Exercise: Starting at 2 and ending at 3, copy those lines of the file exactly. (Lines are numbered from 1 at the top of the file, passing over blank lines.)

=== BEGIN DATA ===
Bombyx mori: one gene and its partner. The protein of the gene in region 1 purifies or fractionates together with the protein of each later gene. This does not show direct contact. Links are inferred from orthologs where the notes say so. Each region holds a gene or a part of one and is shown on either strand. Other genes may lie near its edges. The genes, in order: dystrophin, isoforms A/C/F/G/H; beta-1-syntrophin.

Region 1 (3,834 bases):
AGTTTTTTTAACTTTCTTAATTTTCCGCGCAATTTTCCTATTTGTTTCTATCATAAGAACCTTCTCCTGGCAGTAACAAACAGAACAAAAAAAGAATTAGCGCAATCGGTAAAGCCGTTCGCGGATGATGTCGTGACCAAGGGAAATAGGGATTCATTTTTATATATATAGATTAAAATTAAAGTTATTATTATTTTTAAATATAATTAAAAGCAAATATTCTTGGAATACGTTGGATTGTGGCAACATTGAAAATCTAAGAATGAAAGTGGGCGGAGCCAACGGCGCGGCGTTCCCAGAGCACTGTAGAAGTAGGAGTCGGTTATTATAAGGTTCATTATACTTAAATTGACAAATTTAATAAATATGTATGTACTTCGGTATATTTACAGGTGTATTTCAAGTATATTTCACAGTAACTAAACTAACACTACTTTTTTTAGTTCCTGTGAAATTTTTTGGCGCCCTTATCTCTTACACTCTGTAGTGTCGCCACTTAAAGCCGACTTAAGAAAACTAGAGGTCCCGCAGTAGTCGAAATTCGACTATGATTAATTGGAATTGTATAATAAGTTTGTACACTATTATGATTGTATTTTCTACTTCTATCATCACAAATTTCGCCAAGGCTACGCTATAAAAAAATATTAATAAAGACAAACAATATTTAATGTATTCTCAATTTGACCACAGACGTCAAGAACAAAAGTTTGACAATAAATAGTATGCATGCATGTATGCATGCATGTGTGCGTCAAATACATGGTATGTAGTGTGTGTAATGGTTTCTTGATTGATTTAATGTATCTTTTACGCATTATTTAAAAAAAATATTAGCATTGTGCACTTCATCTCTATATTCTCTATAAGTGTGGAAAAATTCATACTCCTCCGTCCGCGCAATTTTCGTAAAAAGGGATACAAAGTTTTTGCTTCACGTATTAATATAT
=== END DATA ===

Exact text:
Region 1 (3,834 bases):
AGTTTTTTTAACTTTCTTAATTTTCCGCGCAATTTTCCTATTTGTTTCTATCATAAGAACCTTCTCCTGGCAGTAACAAACAGAACAAAAAAAGAATTAGCGCAATCGGTAAAGCCGTTCGCGGATGATGTCGTGACCAAGGGAAATAGGGATTCATTTTTATATATATAGATTAAAATTAAAGTTATTATTATTTTTAAATATAATTAAAAGCAAATATTCTTGGAATACGTTGGATTGTGGCAACATTGAAAATCTAAGAATGAAAGTGGGCGGAGCCAACGGCGCGGCGTTCCCAGAGCACTGTAGAAGTAGGAGTCGGTTATTATAAGGTTCATTATACTTAAATTGACAAATTTAATAAATATGTATGTACTTCGGTATATTTACAGGTGTATTTCAAGTATATTTCACAGTAACTAAACTAACACTACTTTTTTTAGTTCCTGTGAAATTTTTTGGCGCCCTTATCTCTTACACTCTGTAGTGTCGCCACTTAAAGCCGACTTAAGAAAACTAGAGGTCCCGCAGTAGTCGAAATTCGACTATGATTAATTGGAATTGTATAATAAGTTTGTACACTATTATGATTGTATTTTCTACTTCTATCATCACAAATTTCGCCAAGGCTACGCTATAAAAAAATATTAATAAAGACAAACAATATTTAATGTATTCTCAATTTGACCACAGACGTCAAGAACAAAAGTTTGACAATAAATAGTATGCATGCATGTATGCATGCATGTGTGCGTCAAATACATGGTATGTAGTGTGTGTAATGGTTTCTTGATTGATTTAATGTATCTTTTACGCATTATTTAAAAAAAATATTAGCATTGTGCACTTCATCTCTATATTCTCTATAAGTGTGGAAAAATTCATACTCCTCCGTCCGCGCAATTTTCGTAAAAAGGGATACAAAGTTTTTGCTTCACGTATTAATATAT